Date of Award:

8-2019

Document Type:

Thesis

Degree Name:

Master of Science (MS)

Department:

Sociology, Social Work, and Anthropology

Advisor/Chair:

Judson Byrd Finley

Co-Advisor/Chair:

Patricia Lambert

Third Advisor:

Molly Boeka Cannon

Abstract

Lithic source analysis, or “sourcing,” is a geochemical compositional analysis of lithic materials for both major and trace elements. Sourcing analysis assigns lithic sources to geochemical groups according to distinct geochemical compositions, where unique elemental signatures represent separate lithic sources. In archaeological research, sourcing informs upon mobility strategies, trade and exchange networks, and lithic conveyance studies. While obsidian sourcing is a relatively reliable and popular technique, chert sourcing is more difficult and historically less successful largely due to variability in chert formation processes. X-ray fluorescence spectrometry (XRF) offers a possible sourcing technique, and is non-destructive, as well as time and cost-effective. In this thesis, I test the reliability of XRF in determining the geochemical characterization of Tosawihi Quarries chert, a unique chert source located in the Humboldt River Basin of north-central Nevada.

The Tosawihi Quarries archaeological district (26EK6624) is a significant lithic resource that has hosted human occupation and activity for millennia. The Tosawihi Quarries offers a high quality toolstone that was intensely used, as indicated by numerous quarry locales and biface tool caches. Additionally, the Tosawihi Quarries is a social identity marker for the Tosawihi band of Western Shoshone, also serving as a source of spirituality and medicine. Tosawihi chert is a distinct, white lithic material type that also has a characteristic fluorescence pattern when exposed to ultraviolet light. While these are defining attributes, they are not unique to Tosawihi chert, as they occur in other Great Basin white chert sources. Identifying Tosawihi chert has been problematic, and misidentifications may have led to erroneous interpretations of the archaeological and ethnographic records. If successful, a geochemical characterization by XRF would provide an elemental signature specific to Tosawihi chert, thus eliminating discrepancies in visual and ultraviolet fluorescence readings and permitting archaeologists to accurately asses the distribution and use of this sacred material.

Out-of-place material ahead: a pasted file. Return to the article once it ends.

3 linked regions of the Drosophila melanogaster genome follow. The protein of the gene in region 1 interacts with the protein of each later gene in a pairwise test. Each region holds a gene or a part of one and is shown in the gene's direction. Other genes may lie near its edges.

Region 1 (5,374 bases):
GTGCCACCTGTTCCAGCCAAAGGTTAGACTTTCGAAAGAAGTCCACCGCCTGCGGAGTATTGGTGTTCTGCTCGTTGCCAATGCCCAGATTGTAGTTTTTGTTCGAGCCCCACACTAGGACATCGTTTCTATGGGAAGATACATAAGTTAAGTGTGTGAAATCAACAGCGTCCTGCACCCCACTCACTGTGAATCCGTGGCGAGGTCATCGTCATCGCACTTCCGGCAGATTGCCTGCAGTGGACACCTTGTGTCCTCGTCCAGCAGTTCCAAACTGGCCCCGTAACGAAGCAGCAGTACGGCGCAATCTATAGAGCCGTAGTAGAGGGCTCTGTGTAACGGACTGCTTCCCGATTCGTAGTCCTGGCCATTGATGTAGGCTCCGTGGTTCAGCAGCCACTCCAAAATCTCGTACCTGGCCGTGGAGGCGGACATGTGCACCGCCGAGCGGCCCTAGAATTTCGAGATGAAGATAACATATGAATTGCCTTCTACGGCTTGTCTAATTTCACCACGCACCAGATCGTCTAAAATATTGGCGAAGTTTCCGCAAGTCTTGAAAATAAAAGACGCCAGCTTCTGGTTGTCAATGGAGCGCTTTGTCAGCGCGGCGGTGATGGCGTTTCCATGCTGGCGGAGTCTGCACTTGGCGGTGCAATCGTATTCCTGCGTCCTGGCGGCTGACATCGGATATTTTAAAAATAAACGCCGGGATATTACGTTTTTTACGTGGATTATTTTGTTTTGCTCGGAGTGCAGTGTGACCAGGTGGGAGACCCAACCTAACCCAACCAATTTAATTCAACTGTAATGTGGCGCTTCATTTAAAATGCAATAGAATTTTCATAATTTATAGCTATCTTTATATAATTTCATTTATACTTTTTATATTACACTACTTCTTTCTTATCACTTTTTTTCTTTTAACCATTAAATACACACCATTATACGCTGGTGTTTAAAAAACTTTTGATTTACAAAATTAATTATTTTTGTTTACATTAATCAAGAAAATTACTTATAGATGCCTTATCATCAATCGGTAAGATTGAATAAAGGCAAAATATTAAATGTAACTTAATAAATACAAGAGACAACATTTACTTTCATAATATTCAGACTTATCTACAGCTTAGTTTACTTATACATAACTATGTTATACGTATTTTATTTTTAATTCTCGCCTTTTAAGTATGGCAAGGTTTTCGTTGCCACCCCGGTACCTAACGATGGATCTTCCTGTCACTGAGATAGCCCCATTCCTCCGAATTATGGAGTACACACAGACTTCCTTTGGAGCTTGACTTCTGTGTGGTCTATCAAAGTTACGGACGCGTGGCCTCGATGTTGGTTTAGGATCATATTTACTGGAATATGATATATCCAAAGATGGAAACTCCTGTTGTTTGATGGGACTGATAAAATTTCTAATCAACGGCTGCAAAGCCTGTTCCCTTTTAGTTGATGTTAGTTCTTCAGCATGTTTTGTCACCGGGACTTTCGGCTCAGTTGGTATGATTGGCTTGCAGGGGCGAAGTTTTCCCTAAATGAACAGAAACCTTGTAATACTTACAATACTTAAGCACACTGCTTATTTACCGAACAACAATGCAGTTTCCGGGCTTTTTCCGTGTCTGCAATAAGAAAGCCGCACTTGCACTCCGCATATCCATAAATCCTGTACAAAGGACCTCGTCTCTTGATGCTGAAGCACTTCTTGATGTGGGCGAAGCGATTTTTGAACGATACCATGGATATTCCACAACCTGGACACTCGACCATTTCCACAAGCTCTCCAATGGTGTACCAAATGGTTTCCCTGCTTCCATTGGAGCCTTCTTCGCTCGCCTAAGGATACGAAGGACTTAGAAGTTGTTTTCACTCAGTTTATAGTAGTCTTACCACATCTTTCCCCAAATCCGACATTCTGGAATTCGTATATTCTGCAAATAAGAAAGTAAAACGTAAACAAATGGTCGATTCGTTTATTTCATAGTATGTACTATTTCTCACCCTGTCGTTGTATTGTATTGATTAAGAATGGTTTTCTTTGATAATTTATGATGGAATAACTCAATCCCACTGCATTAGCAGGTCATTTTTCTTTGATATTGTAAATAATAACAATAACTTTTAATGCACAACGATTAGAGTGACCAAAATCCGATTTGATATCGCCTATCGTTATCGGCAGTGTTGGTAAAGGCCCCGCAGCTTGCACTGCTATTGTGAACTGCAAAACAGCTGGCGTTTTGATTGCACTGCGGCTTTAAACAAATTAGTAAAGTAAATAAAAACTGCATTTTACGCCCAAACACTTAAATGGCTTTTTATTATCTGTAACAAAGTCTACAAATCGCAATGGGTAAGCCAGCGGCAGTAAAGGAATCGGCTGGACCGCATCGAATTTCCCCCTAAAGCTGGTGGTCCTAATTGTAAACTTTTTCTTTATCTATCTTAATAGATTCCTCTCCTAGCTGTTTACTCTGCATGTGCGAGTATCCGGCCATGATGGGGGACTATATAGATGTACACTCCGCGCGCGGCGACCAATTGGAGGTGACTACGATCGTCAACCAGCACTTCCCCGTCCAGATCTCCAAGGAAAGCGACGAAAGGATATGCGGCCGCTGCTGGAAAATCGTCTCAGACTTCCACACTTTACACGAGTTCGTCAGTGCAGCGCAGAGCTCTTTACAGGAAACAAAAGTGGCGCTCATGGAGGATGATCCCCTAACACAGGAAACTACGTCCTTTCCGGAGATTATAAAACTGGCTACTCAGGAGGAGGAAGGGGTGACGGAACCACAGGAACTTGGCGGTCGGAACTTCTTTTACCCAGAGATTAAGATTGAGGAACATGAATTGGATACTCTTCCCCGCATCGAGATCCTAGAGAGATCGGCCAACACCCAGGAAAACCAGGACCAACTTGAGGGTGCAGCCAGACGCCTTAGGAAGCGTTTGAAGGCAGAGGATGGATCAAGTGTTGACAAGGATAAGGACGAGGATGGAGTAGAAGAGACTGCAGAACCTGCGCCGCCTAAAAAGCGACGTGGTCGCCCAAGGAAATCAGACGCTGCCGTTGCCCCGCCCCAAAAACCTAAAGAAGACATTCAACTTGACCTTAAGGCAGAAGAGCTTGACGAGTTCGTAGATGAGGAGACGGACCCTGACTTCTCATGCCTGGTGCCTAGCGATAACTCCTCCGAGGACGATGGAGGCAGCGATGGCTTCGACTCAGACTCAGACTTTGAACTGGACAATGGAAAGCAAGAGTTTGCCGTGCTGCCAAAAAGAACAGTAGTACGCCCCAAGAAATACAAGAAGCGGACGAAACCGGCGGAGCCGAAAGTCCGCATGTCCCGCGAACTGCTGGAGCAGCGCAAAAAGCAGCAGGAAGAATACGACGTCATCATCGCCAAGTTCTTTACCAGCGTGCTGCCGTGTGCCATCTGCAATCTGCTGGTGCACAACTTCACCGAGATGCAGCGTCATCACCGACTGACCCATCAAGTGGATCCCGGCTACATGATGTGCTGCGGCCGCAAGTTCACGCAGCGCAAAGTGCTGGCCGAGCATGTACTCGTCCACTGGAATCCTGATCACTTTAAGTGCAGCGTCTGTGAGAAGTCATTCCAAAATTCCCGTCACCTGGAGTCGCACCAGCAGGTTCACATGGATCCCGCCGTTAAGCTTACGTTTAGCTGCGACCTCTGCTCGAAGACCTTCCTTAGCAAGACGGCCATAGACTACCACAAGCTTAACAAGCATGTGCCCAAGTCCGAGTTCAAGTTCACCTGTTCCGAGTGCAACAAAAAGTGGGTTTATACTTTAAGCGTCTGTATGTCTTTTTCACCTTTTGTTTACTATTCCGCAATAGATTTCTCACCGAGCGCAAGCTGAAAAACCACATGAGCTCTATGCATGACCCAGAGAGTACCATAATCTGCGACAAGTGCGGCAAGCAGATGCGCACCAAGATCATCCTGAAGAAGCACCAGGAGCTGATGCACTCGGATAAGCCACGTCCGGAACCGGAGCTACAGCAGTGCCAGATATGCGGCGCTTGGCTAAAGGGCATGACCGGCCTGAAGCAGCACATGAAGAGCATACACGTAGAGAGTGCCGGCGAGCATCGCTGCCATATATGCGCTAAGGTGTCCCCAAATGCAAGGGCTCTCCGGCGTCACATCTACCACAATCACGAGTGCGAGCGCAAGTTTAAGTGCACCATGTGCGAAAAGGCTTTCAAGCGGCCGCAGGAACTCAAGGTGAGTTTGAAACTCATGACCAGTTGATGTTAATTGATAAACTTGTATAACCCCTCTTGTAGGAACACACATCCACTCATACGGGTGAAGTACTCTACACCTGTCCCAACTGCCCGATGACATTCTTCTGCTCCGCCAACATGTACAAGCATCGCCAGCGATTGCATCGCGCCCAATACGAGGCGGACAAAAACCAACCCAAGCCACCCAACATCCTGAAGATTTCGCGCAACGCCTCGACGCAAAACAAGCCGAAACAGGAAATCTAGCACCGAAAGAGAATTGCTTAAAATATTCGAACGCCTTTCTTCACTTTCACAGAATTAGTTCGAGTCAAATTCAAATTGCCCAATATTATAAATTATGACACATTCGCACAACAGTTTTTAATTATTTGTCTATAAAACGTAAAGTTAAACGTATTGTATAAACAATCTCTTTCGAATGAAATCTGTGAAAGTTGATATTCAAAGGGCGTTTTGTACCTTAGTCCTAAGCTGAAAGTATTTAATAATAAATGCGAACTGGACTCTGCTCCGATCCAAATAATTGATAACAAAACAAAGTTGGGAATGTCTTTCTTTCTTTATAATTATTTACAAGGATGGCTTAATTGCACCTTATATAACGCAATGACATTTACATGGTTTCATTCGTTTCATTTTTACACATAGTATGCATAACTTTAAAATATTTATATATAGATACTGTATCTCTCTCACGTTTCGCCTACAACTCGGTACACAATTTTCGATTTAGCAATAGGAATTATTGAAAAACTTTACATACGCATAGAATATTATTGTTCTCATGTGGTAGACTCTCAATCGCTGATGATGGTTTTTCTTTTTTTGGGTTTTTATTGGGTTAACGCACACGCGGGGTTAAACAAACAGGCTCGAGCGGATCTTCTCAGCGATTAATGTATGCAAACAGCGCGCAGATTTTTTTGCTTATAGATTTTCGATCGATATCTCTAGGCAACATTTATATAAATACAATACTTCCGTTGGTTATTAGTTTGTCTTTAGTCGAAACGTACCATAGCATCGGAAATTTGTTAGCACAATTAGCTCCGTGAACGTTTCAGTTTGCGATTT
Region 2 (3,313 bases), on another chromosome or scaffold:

In this thesis research, I first conducted an XRF analysis of a source standard collection of Tosawihi Quarries chert, which yielded a preliminary methodology for identifying Tosawihi chert. This protocol was tested against two comparative collections of other Great Basin white cherts: Mono Lake Spillway located in western Nevada and Pahute Mesa (26NY1408) located in southern Nevada. The methodology, now refined, was then run against the archaeological collection, where five collections of white chert artifacts were tested for the presence of Tosawihi chert. Incorporating both the qualitative and quantitative data from XRF analysis, the results show that this proposed methodology can successfully discriminate between Tosawihi chert and other Great Basin white cherts based on its XRF signature.

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